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  1. #1
    Justin
    Guest

    If a business can legally prohibit solicitation on their property, I should
    be able to "hang" a no solicitation sign on my phone. A right protected
    under our constitution ends when it violates another right. Of course, the
    right to privacy isn't specifically listed in the constitution. This will
    be interesting.





    See More: No soilicitation signs on businesses




  2. #2
    Phill.
    Guest

    Re: No soilicitation signs on businesses


    In article <[email protected]>,
    "Justin" <[email protected]> wrote:

    > If a business can legally prohibit solicitation on their property, I should
    > be able to "hang" a no solicitation sign on my phone. A right protected
    > under our constitution ends when it violates another right. Of course, the
    > right to privacy isn't specifically listed in the constitution.


    The Ninth Ammendment was close enough for Roe v. Wade

    > This will
    > be interesting.




  3. #3

    Re: No soilicitation signs on businesses


    On Fri, 26 Sep 2003 16:44:24 -0400, "John" <[email protected]>
    wrote:

    >The issue with the 2nd court is that the "no soliciting" sign isn't a
    >blanket "no soliciting." There's an exception for charitable and political
    >calls. Only commercial calls are blocked. So, in essence, you're
    >discriminating against one type of free speech while guaranteeing another.
    >That's how the First Amendment argument goes, at least. The court
    >specifically stated that this concern would be much weaker if all types of
    >calls, including charitable/political calls, were blocked. The rest of the
    >claims were tossed because the arguments were ridiculous.
    >
    >As for the first court in Oklahoma, its main concern was that the FTC didn't
    >have the authority from Congress, only the FCC did. Given Congress's
    >actions within the last few days, this court's ruling will likely be
    >overturned quite easily.
    >
    >
    >"Justin" <[email protected]> wrote in message
    >news:[email protected]
    >> If a business can legally prohibit solicitation on their property, I

    >should
    >> be able to "hang" a no solicitation sign on my phone. A right protected
    >> under our constitution ends when it violates another right. Of course,

    >the
    >> right to privacy isn't specifically listed in the constitution. This will
    >> be interesting.
    >>
    >>

    >


    The second amendment does a great job of keeping the solicitors
    away from my house. I often go out to the gun range on Friday
    afternoon which leaves me cleaning several guns in an open garage on
    Saturday morning (when the Jehovah's are out). Since most of my guns
    are heavy military types and rather menacing looking, they tend not to
    come around. Works well even if it wasn't the intended purpose. Wish I
    could look forward to the end of these damn calls that start as early
    as 8am and have frequently come in after 10pm but the latest judge is
    correct in upholding the first amendment. We need more judges that
    will uphold the constitution. The ACLU is tearing it up as fast as
    they can...



  4. #4
    G R Jenks
    Guest

    Re: No soilicitation signs on businesses



    Roe changed her name and views... I recall she wrote a book talking about
    how she wished that she never did what she did. Just FYI.

    "Phill." <[email protected]> wrote in message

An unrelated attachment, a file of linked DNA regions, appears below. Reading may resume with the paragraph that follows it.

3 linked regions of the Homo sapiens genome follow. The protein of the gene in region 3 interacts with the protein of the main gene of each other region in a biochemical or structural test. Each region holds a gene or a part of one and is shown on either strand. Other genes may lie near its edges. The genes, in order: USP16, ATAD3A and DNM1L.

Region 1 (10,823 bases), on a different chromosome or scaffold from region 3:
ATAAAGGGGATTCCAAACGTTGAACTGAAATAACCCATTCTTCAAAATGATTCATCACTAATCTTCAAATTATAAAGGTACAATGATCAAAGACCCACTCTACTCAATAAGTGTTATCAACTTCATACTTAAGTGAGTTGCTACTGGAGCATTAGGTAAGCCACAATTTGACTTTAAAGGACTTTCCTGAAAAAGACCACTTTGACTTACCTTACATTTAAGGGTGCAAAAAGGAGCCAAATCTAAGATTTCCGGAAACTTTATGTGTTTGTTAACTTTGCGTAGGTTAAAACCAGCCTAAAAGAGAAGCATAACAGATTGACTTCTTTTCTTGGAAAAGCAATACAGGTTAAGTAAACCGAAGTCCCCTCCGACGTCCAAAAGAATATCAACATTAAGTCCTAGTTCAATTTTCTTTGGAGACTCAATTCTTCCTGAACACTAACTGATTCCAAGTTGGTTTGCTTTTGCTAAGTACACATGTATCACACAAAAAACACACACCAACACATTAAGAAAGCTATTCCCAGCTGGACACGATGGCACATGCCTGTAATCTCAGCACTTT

news:[email protected]
    > In article <[email protected]>,
    > "Justin" <[email protected]> wrote:
    >
    > > If a business can legally prohibit solicitation on their property, I

    should
    > > be able to "hang" a no solicitation sign on my phone. A right protected
    > > under our constitution ends when it violates another right. Of course,

    the
    > > right to privacy isn't specifically listed in the constitution.

    >
    > The Ninth Ammendment was close enough for Roe v. Wade
    >
    > > This will
    > > be interesting.






  5. #5
    Jer
    Guest

    Re: No soilicitation signs on businesses


    G R Jenks wrote:
    > Roe changed her name and views... I recall she wrote a book talking about
    > how she wished that she never did what she did. Just FYI.


    Yes, she did. I also recall why she made her decisions, and her
    explanation was a series of failed commitments, both personal and
    public. The true saviors of the free world stand and die on commitment
    - despite Roe's lack of it.


    >
    > "Phill." <[email protected]> wrote in message
    > news:[email protected]
    >
    >>In article <[email protected]>,
    >> "Justin" <[email protected]> wrote:
    >>
    >>
    >>>If a business can legally prohibit solicitation on their property, I

    >
    > should
    >
    >>>be able to "hang" a no solicitation sign on my phone. A right protected
    >>>under our constitution ends when it violates another right. Of course,

    >
    > the
    >
    >>>right to privacy isn't specifically listed in the constitution.

    >>
    >>The Ninth Ammendment was close enough for Roe v. Wade
    >>
    >>
    >>>This will
    >>>be interesting.




    --
    jer email reply - I am not a 'ten' ICQ = 35253273
    "All that we do is touched with ocean, yet we remain on the shore of
    what we know." -- Richard Wilbur




  6. #6
    Al Klein
    Guest

    Re: No soilicitation signs on businesses


    On Mon, 20 Oct 2003 05:20:46 -0700, "G R Jenks" <[email protected]>
    posted in alt.cellular.verizon:

    >Roe changed her name and views... I recall she wrote a book talking about
    >how she wished that she never did what she did.


    It comes under the heading of "I got mine, so now I can be
    self-righteous and keep others from getting theirs."



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